Monday, September 30, 2019


My Judy Garland obsession began somewhere in the early 1980s with The Wizard of Oz. I drew pictures of Dorothy--in severe ballpoint ribboned-braids and heels, acted out Dorothy's antics in our rambling backyard forest, played the soundtrack on my Fisher Price record player over and over. All of this eventually caused Garland burnout in my family--eventually my vinyl record went missing. And there was likely a phobic-tinge in the reactions from my parents who barred me from dressing up in Dorothy garb and renting the film (that silver-stickered MGM label on the VHS is burned in my mind). Soon, still a child, I would get into Meet Me in St. Louis, pine for the VHS of 'Til the Clouds Roll By at Big Lots. And at some point, I stopped thinking about Judy so much--whether that was conditioned, or by choice, it's hard to remember exactly.

I come to this year's Judy, in a less-repressed state but also more world-weary. I recognize that Rupert Goold's film occasionally slips into a mawkishness (I detest the watery, glittery title font), is faintly slipshod, with awkward transitions, some stilted scenes--especially with Garland's young children--but, coming in with low expectations, I was lost in and mesmerized with Renée Zellweger's nervy turn. It's an audacious performance of course, especially from an actress who hasn't really proved herself as an aces singer (some of the notes she hits in Chicago make me wince), nor as an authentic-feeling actress--there's always a sense of ham (Cold Mountain) and visible determination interlaced with a deep, vulnerable insecurity (Chicago, Bridget Jones' Diary). But those seemingly out-of-depth facets of Zellweger's abilities and aesthetics lend themselves appropriately to Garland in this state of her life--a cyclonic ambling toward a sad finish line. I haven't seen it in some time, but in my memory, a better portrayal for both young and older Garland is Life with Judy Garland: Me and My Shadows. Like its predecessor, Judy, could also have been easily nabbed as a TV-movie, but I'm grateful for Goold's film as a theatrical release--where it played well to my rapt, mostly older audience--as a reminder of Garland's talents and the brutal truths behind Hollywood's mythic gloss.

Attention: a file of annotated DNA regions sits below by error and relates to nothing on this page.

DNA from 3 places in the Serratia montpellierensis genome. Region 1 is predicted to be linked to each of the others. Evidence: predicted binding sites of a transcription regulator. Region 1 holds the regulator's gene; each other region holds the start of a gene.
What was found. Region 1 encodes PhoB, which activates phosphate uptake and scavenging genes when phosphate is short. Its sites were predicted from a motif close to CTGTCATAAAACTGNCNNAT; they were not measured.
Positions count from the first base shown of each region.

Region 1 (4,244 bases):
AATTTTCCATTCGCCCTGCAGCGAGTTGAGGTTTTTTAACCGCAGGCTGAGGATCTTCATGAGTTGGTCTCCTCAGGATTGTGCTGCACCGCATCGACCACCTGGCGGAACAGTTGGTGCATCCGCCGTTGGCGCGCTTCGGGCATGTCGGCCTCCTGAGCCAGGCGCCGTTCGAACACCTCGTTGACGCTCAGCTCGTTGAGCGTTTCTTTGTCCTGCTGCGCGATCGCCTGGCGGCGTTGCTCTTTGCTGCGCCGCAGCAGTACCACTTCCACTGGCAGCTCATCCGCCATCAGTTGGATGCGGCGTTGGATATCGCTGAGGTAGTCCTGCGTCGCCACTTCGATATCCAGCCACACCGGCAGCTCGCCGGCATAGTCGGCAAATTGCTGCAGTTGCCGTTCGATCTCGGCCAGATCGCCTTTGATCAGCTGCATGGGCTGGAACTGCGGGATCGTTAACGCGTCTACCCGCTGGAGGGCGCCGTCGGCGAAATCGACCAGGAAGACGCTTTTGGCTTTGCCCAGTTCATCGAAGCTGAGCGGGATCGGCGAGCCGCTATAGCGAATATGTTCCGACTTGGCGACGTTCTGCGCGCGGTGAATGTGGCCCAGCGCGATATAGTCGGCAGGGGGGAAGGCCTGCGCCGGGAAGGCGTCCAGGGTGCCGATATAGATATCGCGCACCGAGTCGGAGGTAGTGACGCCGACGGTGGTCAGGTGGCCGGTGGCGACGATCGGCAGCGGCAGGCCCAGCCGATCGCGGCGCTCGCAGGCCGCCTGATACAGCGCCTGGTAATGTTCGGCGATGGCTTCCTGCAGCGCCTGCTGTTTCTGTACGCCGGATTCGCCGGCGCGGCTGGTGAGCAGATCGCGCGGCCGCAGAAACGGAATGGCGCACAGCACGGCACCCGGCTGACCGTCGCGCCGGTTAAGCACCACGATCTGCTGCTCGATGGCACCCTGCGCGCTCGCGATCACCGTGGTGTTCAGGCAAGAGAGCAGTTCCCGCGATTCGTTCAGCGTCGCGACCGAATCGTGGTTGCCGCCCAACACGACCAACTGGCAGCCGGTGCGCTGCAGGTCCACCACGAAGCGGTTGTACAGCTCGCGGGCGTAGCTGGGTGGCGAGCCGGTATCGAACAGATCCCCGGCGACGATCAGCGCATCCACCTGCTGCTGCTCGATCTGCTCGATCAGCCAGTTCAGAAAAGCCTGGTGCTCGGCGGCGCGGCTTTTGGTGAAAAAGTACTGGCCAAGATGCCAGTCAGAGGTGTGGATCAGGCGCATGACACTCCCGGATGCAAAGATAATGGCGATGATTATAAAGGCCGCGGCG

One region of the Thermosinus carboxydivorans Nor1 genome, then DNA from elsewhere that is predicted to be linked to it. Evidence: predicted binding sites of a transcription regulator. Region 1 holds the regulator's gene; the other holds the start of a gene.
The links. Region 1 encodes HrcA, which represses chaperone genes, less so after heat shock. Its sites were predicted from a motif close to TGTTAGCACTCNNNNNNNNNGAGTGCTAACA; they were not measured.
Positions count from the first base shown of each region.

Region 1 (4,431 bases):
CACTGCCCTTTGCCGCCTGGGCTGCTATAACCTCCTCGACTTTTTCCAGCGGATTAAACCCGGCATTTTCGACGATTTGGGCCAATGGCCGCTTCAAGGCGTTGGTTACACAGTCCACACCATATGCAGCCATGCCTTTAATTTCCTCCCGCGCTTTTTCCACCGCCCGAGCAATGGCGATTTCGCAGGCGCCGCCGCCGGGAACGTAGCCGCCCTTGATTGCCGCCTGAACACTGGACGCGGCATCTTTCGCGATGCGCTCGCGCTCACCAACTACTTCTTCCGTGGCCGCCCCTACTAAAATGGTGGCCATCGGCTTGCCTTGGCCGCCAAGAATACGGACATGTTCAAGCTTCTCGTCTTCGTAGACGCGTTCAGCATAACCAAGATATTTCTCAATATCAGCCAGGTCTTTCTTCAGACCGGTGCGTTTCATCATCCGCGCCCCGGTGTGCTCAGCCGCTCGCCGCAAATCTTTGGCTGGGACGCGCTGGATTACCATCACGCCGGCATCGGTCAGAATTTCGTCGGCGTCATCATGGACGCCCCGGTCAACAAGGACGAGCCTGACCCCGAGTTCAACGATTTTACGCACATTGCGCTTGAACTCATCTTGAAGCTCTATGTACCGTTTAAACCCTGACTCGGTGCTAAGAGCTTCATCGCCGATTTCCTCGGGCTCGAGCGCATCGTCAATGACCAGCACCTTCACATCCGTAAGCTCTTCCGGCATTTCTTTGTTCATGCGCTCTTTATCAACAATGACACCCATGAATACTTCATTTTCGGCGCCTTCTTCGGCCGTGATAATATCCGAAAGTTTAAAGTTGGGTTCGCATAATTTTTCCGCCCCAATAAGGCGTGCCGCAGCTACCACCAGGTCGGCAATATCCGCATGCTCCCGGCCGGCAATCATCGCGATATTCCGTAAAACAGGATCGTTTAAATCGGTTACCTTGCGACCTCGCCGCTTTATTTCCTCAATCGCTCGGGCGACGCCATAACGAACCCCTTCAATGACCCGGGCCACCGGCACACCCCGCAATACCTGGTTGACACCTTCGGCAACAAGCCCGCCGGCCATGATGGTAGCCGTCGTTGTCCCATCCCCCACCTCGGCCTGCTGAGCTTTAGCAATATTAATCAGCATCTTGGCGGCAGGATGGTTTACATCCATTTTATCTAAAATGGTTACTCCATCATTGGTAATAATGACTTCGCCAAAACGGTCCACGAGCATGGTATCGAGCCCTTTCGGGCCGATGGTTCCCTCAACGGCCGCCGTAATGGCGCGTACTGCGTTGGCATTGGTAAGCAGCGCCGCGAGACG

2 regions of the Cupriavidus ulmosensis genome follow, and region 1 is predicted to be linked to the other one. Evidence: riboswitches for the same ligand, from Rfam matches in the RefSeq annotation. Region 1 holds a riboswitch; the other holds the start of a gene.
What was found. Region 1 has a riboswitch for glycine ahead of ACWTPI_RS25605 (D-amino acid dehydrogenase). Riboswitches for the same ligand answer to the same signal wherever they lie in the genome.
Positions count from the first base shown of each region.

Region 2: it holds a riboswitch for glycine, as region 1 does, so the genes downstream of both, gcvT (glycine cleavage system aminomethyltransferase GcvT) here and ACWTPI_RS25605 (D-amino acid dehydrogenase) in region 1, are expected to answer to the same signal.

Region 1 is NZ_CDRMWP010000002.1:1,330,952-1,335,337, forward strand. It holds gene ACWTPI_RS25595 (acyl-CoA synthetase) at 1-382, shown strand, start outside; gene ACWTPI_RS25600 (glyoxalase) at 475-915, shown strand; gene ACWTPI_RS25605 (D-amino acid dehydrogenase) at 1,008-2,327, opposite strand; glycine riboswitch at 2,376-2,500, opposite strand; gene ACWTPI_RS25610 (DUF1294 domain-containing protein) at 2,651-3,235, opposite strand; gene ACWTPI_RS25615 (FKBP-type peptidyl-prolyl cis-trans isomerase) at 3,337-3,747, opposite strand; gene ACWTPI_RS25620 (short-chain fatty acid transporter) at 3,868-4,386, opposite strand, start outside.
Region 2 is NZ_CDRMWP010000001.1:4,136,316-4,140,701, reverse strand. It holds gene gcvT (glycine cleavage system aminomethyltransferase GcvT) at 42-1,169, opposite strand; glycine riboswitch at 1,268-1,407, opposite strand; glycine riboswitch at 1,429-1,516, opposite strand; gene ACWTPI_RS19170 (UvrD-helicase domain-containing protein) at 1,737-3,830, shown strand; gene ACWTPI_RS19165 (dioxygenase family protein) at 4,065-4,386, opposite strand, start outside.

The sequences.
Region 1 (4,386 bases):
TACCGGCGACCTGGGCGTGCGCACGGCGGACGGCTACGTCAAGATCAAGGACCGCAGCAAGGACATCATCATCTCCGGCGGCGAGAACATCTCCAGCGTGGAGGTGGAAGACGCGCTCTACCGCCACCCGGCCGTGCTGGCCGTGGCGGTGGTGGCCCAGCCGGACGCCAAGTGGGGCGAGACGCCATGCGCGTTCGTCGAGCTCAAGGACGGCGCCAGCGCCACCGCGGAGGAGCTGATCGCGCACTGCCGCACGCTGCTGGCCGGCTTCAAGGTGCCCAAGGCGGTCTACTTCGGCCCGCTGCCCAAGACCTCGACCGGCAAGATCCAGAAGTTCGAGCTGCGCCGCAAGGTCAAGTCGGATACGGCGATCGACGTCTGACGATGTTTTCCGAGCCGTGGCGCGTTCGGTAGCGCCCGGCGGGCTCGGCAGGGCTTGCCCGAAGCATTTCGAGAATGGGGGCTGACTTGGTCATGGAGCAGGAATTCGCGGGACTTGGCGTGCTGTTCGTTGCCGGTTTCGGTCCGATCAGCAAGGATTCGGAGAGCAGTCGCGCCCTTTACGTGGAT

Here, we see Judy broke and homeless, desperately holding on to the custody of her children and her own life. She moves to London to make money through concerts, where, despite being in the midst of a more modern, swinging 60s of sprouting "flower power" shops, her popularity and appeal has sustained itself with certain audiences. In the era of her iconic wisp of short black hair and satin suits and heels, Judy can barely get through these performances, often in a fog of sleeplessness, pills and booze. We've seen two recent music biopics, Rocketman and Bohemian Rhapsody, which showed manipulations from others while tracing the highs and lows of their subjects. In Judy, the subject is female and older, long victimized by her studio system since childhood--the possibilities of rising again limited; a joke about her being with the Rolling Stones sounds like a beautiful pairing now, but in the context of the times, probably impossible. This self-destructive shade of Garland, which encompasses much of this embracing but deeply elegiac film, is not a particularly flattering one, and one that many choose to psychologically bury under the weight of her sparkling filmography and discography. But it feels like a necessary one to occasionally delve into--the promise she held in her final years as an actress and entertainer. It is quite startling that she passed at 47 (many in the theater gasped, though it's all known history), as she looked so frail and much beyond her years.

Zellweger is captivating to watch. It's the kind of high-wire act you breathlessly prepare yourself for a fall, but she's convincing throughout. I preferred Zellweger's guttural, imitative warbling over lip-synced tracks of Garland's vocals. The make-up and hair designs aid in the recreation, as do the brassy costuming by Jany Temime (the teal knee-length wedding dress and hat!). Gabriel Yared's quietly effective score adds to the somberness. Maybe I felt more attuned to and forgiving of this film than others may, because of my interest in Garland. Like those childhood ballpoint drawings, it's impossible to recreate such a one-of-a-kind legend, but try as we might through the limitations of whatever artistry we may hold. ***

-Jeffery Berg

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